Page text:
5.5 Course Evaluations
Effective instruction at Mines should be evaluated for different levels of courses and different delivery modes, among other potential categories. Effective teaching is defined here in terms of four components:
- Focused on learning
- Intentionally designed
- Supportive of students
More information on effective teaching can be found online from the Trefny Innovative Instruction Center. Below, we outline three types of evaluations that should be considered holistically in evaluating effective teaching.
Electronic student evaluations of faculty effectiveness in teaching are conducted each semester, including the summer terms and eight-week parts of term. Course evaluations are generated for all courses with enrollment of two or more students. Only certain Canvas course roles are evaluated as part of the course evaluation process. These include "Teacher", "Lead TA", and "TA". For courses that are team taught, all instructors and teaching assistants are evaluated separately.
Formal course evaluations are conducted during the last 14 days before finals for 16-week and 14-week semesters and the last 7 days of 8-week or 6-week parts of term.
Courses are evaluated based on their associated Banner designations:
“Lecture”, “lab”, “lecture/lab”, “mixed face-to-face", “recitation”, “seminar”, “studio” and “distance courses” course types are included in the evaluation process.
"Research”, “thesis”, “internship”, and “independent study” course types are not included in course evaluations, nor are courses with subject codes PAGN, MSGN, AFGN or CSM101.
For fully online courses (“distance courses”), evaluations are available 7 days prior to the last official day of class for 8-week courses and 14 days prior to the last official day of class for 16-week courses.
The course evaluation facilitation and communication process follows the same general outline:
Reminder email to all instructors and TAs associated with a course to make them aware of the upcoming course evaluation cycle sent a week before evaluations are active.
Email to instructors and TAs with current course/section list included in upcoming evaluation sent five days before evaluations are active.
Reminder emails are sent to students about upcoming evaluations one day before evaluations are active.
Deadline to assign/update “no evaluation” roles in Canvas is one day before evaluations are active.
When evaluations are active, students are notified and prompted to respond in Canvas and via an email.
Reminder emails are sent to students for any uncompleted surveys every two days after evaluations start.
Course evaluations are active and available to students until 11:59pm the day prior to final exams or on the last official day of class (for 8-week or 6-week courses).
Additional information and frequently asked questions regarding the course evaluation process are available in this Mines knowledge-base article.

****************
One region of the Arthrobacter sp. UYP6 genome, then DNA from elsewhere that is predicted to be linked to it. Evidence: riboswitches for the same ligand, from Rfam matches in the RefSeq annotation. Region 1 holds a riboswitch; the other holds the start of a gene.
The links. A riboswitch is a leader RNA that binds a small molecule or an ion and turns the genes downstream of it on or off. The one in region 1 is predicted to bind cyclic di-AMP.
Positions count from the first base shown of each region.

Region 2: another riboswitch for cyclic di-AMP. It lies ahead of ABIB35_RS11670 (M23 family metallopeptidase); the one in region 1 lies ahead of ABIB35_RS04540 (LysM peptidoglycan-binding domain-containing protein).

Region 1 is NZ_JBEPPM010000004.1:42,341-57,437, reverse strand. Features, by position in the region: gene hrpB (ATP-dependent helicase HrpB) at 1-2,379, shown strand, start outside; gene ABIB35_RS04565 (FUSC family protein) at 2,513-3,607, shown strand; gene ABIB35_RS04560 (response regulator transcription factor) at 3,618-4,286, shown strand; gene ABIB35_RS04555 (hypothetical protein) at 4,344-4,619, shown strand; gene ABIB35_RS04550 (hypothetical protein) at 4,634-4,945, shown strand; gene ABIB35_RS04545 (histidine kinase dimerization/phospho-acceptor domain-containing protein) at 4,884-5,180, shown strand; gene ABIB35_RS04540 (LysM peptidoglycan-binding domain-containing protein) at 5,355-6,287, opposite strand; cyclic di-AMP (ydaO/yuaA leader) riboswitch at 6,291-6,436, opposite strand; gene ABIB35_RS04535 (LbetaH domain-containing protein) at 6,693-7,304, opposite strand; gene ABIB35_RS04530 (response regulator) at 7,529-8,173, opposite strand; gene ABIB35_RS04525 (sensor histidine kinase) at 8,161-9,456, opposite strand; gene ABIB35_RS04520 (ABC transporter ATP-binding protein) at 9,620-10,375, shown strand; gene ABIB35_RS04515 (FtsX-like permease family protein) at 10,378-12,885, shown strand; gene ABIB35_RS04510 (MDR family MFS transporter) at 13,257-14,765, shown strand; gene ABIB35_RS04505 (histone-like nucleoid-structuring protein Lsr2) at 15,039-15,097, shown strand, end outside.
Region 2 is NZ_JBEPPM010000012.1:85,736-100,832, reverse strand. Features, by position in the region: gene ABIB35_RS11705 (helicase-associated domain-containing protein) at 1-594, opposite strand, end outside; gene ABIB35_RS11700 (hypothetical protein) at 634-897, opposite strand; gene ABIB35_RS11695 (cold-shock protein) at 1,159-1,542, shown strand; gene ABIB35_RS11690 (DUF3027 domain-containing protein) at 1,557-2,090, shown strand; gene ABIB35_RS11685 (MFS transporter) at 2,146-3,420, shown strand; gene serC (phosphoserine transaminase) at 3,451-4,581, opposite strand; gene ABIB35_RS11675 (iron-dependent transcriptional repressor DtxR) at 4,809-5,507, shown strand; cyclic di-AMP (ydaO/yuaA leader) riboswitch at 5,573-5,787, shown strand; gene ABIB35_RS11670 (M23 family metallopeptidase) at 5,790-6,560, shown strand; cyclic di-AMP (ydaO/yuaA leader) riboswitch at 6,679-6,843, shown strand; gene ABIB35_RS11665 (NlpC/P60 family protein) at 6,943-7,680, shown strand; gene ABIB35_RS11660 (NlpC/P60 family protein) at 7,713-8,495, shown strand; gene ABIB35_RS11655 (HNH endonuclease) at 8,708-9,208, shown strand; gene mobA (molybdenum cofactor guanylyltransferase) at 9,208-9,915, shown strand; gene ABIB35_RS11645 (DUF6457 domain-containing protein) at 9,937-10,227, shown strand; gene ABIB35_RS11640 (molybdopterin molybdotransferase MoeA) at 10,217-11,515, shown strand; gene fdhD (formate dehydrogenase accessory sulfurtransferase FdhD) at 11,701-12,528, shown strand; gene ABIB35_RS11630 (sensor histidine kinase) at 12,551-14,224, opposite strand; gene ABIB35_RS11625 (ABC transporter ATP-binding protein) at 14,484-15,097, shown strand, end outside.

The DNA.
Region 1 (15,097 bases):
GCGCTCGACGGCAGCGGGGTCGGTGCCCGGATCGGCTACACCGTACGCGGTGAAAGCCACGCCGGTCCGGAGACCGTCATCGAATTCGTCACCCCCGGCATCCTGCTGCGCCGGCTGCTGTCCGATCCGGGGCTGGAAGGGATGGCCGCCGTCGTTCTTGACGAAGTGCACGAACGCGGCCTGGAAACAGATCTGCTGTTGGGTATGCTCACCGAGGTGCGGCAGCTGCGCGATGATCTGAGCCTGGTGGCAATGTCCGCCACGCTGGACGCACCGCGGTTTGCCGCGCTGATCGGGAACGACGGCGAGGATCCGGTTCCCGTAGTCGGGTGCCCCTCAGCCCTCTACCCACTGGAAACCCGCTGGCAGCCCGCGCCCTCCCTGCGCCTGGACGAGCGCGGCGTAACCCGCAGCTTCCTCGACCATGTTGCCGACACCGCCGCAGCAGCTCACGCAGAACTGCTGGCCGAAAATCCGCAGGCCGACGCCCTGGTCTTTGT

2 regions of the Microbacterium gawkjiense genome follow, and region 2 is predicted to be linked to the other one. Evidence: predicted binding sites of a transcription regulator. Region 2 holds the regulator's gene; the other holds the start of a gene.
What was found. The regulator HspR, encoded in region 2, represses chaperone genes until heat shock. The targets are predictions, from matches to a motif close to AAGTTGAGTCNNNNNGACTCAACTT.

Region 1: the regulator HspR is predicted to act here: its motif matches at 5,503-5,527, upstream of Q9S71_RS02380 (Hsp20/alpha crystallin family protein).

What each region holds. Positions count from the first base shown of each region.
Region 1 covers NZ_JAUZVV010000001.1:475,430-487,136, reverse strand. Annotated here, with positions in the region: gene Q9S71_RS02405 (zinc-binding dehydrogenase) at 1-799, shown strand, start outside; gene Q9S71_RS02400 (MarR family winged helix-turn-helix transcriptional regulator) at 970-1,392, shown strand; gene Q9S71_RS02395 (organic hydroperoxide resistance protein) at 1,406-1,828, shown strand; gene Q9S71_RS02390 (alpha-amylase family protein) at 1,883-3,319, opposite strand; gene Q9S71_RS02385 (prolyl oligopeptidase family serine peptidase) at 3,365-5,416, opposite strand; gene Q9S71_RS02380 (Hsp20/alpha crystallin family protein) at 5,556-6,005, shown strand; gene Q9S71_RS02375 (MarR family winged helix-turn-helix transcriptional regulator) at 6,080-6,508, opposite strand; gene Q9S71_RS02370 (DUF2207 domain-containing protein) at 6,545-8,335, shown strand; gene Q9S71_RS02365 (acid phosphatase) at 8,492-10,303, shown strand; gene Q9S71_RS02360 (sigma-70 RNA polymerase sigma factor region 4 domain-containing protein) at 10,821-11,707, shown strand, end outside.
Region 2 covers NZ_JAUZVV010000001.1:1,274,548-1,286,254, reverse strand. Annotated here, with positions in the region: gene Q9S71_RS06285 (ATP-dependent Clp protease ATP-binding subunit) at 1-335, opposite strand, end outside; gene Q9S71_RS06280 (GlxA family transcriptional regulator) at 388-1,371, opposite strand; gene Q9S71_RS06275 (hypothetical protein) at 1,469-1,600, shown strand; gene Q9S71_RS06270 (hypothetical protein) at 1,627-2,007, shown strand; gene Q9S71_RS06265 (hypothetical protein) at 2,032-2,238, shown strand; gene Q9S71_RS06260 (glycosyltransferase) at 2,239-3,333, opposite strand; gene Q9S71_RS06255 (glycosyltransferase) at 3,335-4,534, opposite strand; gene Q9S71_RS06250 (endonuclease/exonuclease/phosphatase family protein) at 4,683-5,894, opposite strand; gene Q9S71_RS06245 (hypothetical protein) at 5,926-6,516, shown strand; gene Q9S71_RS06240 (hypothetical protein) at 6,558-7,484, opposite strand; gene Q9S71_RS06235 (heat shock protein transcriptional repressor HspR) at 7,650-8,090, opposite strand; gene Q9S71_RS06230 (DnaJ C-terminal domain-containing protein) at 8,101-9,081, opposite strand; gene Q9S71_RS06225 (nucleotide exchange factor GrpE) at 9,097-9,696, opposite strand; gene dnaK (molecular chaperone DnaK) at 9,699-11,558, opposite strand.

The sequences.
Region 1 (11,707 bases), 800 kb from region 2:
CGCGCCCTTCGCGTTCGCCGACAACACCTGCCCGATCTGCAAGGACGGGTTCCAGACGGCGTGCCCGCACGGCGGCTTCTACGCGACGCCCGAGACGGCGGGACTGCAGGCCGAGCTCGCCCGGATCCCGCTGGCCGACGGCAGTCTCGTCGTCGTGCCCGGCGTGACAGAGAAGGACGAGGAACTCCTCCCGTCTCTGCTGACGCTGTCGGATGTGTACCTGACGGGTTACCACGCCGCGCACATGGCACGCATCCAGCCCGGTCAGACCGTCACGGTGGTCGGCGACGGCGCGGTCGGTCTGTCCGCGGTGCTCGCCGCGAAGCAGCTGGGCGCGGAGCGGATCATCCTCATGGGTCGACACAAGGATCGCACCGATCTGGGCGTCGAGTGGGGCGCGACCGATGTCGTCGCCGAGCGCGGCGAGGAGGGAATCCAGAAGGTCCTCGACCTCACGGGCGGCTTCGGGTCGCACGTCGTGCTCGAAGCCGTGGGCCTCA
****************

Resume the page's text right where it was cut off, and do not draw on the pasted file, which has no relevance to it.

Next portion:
To ensure high response rates, faculty are asked to:
- Allow 10 minutes during class time for completion of the evaluations. Although students can use their computers, tablets, or mobile devices to complete the survey by clicking an appropriate link, to ensure high submission rates it is recommended that faculty allow class time for evaluation completion. Academic Affairs will provide the links for each course to students in a separate email. Links to evaluations are also available in the Canvas course menu in each class.
- If classroom time is provided, the instructor should leave the room while the students complete the evaluation.
Evaluation results are available to Academic Departments one day after semester grades are posted by the Registrar and to Faculty two days after semester grades are posted.
In addition to the formal, end-of-semester evaluations, faculty are encouraged to use the optional mid-course survey available on Canvas for gathering feedback earlier in the semester. Any evaluation feedback obtained outside of the formal, end-of-semester evaluation is to be used by the faculty member only so that they may engage in ongoing course improvement efforts. After collecting mid-course feedback, it is advised that faculty address the feedback with their students with what changes and improvements will be made for the remainder of the semester.
Peer evaluations (or observation) provide a different perspective for improving one's teaching than student evaluations and can offer another tool for faculty to holistically demonstrate quality teaching for promotion. For peer observation, the process should be supportive and formative. Faculty are strongly encouraged to seek out colleagues on campus known to be strong teachers for feedback; it may be helpful to get advice from a colleague in a different department so that they could focus their attention on pedagogy rather than being distracted by familiar content.
Self-reflection surveys are useful for faculty to evaluate their teaching, and may also be useful for documenting "continuous improvement" as required for ABET. Reflection templates will work best if designed to focus on our characteristics of effective teaching, and should include prompts for instructors to reflect on how they are working toward the four characteristics of effective teaching list above. A possible self-reflection survey may ask:
What changes did you make in your course this semester? Which, if any, of the changes were based on student performance or evaluations from the last time you taught this course?
What worked well in your course this semester? Why?
What did not work well in your course this semester? Why?
What will you do the differently the next time you teach this course? Why?
July 18, 2022